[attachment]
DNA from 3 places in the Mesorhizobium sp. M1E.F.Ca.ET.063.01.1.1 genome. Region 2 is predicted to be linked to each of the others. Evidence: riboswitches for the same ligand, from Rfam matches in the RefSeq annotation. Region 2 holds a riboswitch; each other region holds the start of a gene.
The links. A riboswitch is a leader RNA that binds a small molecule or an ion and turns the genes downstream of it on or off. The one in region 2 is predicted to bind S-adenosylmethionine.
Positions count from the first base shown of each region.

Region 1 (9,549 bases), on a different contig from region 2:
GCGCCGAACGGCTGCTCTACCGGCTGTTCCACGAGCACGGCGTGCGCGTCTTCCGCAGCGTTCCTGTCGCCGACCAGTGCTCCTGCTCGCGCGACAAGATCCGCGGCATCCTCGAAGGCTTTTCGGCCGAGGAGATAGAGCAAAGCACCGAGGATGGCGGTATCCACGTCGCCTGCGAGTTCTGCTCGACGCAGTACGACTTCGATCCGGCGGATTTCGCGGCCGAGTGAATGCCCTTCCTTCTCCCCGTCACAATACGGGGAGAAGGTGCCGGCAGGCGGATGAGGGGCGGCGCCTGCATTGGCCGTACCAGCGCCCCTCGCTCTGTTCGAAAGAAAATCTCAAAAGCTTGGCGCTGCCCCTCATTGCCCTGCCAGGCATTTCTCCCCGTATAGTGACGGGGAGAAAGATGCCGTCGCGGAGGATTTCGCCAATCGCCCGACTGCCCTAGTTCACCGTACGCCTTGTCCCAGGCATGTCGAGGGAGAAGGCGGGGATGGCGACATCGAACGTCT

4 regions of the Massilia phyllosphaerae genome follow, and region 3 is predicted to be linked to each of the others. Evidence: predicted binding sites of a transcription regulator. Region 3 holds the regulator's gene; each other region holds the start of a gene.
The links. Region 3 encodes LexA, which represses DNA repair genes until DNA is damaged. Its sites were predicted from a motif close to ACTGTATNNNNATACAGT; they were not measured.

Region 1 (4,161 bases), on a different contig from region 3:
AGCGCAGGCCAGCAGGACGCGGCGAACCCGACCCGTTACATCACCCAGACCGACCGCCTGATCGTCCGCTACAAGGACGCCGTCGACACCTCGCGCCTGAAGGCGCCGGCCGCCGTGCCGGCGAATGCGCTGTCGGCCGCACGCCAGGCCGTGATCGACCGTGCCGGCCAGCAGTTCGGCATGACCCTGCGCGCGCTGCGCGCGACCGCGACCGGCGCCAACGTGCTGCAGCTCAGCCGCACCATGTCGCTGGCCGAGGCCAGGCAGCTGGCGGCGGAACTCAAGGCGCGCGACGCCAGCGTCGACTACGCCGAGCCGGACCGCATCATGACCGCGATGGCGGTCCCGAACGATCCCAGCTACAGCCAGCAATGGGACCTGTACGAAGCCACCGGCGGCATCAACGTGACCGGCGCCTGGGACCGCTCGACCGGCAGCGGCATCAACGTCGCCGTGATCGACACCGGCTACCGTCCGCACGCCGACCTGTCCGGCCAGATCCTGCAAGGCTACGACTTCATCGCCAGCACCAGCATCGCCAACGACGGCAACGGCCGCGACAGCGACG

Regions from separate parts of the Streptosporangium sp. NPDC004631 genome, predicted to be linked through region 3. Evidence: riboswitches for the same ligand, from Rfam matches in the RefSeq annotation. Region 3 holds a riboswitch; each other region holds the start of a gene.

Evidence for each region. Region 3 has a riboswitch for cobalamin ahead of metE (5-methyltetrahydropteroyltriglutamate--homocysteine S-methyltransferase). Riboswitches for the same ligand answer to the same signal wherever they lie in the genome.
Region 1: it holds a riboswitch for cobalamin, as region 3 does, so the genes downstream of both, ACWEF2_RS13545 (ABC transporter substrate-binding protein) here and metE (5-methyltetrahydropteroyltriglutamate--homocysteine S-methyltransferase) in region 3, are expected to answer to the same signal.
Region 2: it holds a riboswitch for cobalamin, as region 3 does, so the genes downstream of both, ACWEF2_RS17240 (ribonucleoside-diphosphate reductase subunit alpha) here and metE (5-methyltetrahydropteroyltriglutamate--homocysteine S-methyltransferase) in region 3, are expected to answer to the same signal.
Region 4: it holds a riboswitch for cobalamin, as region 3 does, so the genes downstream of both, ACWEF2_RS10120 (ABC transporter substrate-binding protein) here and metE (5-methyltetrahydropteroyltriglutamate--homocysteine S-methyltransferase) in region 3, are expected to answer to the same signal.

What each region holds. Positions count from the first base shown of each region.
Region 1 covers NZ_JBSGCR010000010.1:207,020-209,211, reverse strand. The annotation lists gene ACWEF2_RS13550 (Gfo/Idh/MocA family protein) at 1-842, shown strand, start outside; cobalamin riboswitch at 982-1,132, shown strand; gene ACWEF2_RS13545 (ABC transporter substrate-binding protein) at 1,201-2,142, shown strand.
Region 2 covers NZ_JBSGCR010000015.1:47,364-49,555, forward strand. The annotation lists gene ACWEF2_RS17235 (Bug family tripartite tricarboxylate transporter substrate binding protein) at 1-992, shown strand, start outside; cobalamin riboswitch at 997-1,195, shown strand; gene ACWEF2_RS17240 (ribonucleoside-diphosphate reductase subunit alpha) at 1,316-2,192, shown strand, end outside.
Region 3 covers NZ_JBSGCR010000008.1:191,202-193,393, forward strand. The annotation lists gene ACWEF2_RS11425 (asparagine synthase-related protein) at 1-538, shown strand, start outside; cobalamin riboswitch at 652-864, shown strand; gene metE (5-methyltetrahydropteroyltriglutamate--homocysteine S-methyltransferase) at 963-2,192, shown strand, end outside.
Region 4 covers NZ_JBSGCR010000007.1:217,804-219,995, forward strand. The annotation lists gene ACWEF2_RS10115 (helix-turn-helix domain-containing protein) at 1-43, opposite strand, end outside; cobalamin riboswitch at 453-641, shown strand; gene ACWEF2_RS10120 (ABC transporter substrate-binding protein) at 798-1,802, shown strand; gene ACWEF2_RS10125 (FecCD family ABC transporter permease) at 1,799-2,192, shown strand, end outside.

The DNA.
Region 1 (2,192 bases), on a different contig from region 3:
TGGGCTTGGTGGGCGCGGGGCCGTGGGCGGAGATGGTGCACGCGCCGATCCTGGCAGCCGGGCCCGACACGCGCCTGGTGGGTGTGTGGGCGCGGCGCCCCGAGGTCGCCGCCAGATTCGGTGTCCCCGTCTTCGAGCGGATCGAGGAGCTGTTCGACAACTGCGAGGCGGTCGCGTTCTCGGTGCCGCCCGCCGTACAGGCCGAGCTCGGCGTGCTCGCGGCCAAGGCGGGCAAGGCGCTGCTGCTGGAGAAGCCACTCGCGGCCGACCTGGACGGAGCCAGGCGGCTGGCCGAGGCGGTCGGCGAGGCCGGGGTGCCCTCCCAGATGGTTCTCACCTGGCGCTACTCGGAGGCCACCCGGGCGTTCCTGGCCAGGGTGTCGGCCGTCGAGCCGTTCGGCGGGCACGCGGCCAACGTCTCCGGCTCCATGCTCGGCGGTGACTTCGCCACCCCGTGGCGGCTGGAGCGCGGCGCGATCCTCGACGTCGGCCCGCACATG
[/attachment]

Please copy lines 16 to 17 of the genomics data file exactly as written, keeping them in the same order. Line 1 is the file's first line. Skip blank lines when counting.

Region 1 covers NZ_JBSGCR010000010.1:207,020-209,211, reverse strand. The annotation lists gene ACWEF2_RS13550 (Gfo/Idh/MocA family protein) at 1-842, shown strand, start outside; cobalamin riboswitch at 982-1,132, shown strand; gene ACWEF2_RS13545 (ABC transporter substrate-binding protein) at 1,201-2,142, shown strand.
Region 2 covers NZ_JBSGCR010000015.1:47,364-49,555, forward strand. The annotation lists gene ACWEF2_RS17235 (Bug family tripartite tricarboxylate transporter substrate binding protein) at 1-992, shown strand, start outside; cobalamin riboswitch at 997-1,195, shown strand; gene ACWEF2_RS17240 (ribonucleoside-diphosphate reductase subunit alpha) at 1,316-2,192, shown strand, end outside.